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and pant and turn of the screw barely advanced the mass a foot. There are many feet in a mile, and for all that weary time-Pant! pant! pant! This dreadful uproar, like that which Don Quixote and Sancho Panza heard proceeding from the fulling mill, must be endured. Could not philosophy by stoic firmness shut out the sound? Can philosophy shut out anything that is real ? A long black streak of smoke hung over the water, fouling the gleaming surface. A noise of Dante-hideous, uncompromising as the rusty hinge of the gate which forbids hope. Pant! pant! pant!
Once upon a time a Queen of England was rowed adown the silver Thames to the sweet low sound of the flute.
At last the noise grew fainter in the distance, and the black hulls disappeared round the bend. I walked on up the towing-path. Accidentally lifting my hand to shade my eyes, I was hailed by a ferryman on the watch. He conveyed me over without much volition on my part, and set me ashore by the inn of my imagination. The rooms almost overhung the water : so far my vision was fulfilled. Within there was an odour of spirits and spilled ale, a rustle of sporting papers, talk of racings, and the click of billiard-balls. Without there were two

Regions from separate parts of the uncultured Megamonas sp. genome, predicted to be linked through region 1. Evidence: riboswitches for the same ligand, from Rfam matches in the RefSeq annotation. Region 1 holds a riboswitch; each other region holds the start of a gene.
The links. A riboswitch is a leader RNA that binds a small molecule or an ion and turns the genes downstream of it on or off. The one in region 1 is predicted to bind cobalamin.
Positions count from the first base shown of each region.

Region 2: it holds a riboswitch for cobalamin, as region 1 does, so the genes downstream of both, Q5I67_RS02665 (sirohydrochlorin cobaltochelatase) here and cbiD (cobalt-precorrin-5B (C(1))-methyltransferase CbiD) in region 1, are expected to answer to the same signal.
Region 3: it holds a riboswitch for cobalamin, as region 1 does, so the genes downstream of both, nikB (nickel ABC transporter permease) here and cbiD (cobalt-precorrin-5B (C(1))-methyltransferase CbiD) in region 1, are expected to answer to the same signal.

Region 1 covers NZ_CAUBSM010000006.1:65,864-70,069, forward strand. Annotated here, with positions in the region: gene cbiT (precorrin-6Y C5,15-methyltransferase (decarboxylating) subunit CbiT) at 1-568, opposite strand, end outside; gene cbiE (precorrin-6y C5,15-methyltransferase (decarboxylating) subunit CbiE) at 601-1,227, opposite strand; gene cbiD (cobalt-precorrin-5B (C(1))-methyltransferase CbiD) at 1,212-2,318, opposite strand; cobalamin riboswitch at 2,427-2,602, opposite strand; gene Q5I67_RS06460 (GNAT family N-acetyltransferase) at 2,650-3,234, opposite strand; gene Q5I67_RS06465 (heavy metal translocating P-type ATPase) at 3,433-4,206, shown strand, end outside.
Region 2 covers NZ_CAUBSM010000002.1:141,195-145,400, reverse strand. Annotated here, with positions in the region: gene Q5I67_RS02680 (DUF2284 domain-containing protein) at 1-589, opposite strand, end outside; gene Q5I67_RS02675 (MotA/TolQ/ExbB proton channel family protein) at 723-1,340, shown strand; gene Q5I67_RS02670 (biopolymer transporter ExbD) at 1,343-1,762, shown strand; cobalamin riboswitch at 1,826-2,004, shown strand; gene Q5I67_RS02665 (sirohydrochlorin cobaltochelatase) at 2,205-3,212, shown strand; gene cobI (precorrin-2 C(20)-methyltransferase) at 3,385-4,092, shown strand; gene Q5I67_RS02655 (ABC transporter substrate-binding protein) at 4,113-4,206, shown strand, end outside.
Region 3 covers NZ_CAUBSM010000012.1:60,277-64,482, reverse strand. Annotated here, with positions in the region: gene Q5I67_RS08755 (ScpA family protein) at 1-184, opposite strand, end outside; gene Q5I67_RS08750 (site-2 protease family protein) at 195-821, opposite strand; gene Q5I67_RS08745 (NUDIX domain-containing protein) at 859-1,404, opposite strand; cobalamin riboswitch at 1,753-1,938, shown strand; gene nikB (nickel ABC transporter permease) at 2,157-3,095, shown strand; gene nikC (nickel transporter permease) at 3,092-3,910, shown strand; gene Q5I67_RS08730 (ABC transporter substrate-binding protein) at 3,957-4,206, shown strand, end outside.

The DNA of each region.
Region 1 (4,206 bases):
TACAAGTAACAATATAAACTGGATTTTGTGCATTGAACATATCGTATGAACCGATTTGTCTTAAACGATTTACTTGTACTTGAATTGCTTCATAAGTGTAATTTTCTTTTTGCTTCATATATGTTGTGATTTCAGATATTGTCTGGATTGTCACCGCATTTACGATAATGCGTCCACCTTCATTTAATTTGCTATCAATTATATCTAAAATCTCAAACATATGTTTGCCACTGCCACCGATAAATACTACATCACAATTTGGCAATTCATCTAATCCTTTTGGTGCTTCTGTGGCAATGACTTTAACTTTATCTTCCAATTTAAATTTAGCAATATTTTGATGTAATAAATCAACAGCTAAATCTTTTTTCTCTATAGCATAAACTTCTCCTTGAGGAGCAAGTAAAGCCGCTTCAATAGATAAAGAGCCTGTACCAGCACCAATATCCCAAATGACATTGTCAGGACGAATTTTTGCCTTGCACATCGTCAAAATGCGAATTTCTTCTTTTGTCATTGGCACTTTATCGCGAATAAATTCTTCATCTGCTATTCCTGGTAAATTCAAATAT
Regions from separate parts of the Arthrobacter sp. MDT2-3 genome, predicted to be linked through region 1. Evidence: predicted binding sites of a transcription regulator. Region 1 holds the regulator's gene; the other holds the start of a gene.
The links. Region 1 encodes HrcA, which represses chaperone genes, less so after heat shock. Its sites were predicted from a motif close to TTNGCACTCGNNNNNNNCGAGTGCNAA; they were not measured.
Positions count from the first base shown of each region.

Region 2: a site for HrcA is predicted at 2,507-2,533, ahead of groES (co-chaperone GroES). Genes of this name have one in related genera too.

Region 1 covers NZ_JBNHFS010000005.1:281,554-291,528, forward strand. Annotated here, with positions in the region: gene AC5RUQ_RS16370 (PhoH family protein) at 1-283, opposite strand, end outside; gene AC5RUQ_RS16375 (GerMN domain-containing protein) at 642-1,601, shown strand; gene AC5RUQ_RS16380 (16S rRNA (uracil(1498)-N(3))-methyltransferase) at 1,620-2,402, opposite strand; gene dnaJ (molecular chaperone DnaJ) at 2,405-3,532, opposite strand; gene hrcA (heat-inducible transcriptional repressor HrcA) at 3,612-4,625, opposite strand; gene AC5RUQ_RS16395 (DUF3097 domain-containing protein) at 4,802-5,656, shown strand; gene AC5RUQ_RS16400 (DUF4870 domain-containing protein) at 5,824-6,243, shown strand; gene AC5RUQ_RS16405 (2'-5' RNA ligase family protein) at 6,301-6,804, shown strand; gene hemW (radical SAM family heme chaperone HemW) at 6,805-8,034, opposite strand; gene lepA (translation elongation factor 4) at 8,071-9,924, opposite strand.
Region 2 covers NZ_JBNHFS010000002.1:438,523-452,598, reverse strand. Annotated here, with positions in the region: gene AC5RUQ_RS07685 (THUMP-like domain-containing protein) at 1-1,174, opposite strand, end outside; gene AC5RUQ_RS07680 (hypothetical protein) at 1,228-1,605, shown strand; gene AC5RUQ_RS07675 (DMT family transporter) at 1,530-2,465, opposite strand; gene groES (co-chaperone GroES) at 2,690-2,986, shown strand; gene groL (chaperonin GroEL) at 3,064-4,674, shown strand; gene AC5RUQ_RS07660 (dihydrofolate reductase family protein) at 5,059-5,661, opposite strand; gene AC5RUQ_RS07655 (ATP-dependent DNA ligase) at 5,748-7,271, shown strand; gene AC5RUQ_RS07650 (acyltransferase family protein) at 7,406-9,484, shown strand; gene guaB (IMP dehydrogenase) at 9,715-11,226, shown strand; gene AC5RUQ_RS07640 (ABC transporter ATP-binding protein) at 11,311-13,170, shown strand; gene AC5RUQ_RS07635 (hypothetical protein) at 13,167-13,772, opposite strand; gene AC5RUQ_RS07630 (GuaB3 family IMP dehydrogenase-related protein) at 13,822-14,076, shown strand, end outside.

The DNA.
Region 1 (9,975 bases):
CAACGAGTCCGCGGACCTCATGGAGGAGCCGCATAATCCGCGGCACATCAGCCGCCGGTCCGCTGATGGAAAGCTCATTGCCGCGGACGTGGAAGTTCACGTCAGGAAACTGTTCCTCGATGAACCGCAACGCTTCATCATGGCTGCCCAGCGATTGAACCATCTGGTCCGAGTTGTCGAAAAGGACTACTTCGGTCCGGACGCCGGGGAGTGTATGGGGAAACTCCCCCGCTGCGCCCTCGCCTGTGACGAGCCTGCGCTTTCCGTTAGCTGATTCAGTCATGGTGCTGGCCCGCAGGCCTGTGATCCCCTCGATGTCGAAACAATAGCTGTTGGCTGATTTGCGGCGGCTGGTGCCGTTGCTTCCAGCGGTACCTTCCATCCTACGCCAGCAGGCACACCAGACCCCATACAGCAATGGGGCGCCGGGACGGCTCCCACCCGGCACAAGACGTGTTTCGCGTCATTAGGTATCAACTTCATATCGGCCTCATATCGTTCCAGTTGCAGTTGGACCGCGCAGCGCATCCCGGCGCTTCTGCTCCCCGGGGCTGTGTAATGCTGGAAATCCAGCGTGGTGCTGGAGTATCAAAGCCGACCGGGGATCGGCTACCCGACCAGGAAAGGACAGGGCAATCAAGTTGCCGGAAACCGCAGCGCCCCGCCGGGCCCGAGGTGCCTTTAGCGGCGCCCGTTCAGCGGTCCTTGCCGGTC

or three loafers, half boatmen, half vagabonds, waiting to pick up stray sixpences—a sort of leprosy of rascal and sneak in their faces and the lounge of their bodies. These Thames-side "beach-combers" are a sorry lot, a special Pariah class of themselves. Some of them have been men once: perhaps one retains his sculling skill, and is occasionally engaged by a gentleman to give him lessons. They regarded me eagerly—they “spotted” a Thames freshman who might be made to yield silver ; but I walked away down the road into the village. The spire of the church interested me, being of shingles-i.e. of wooden slates-as the houses are roofed in America, as houses were roofed in Elizabethan England; for Young America reproduces Old England even in roofs. Some of the houses so closely approached the churchyard that the pantry windows on a level with the ground were partly blocked up by the green mounds of graves. Borage grew thickly all over the yard, dropping its blue flowers on the dead. The sharp note of a bugle rang in the air: they were changing guard, I suppose, in Wolsey's Palace.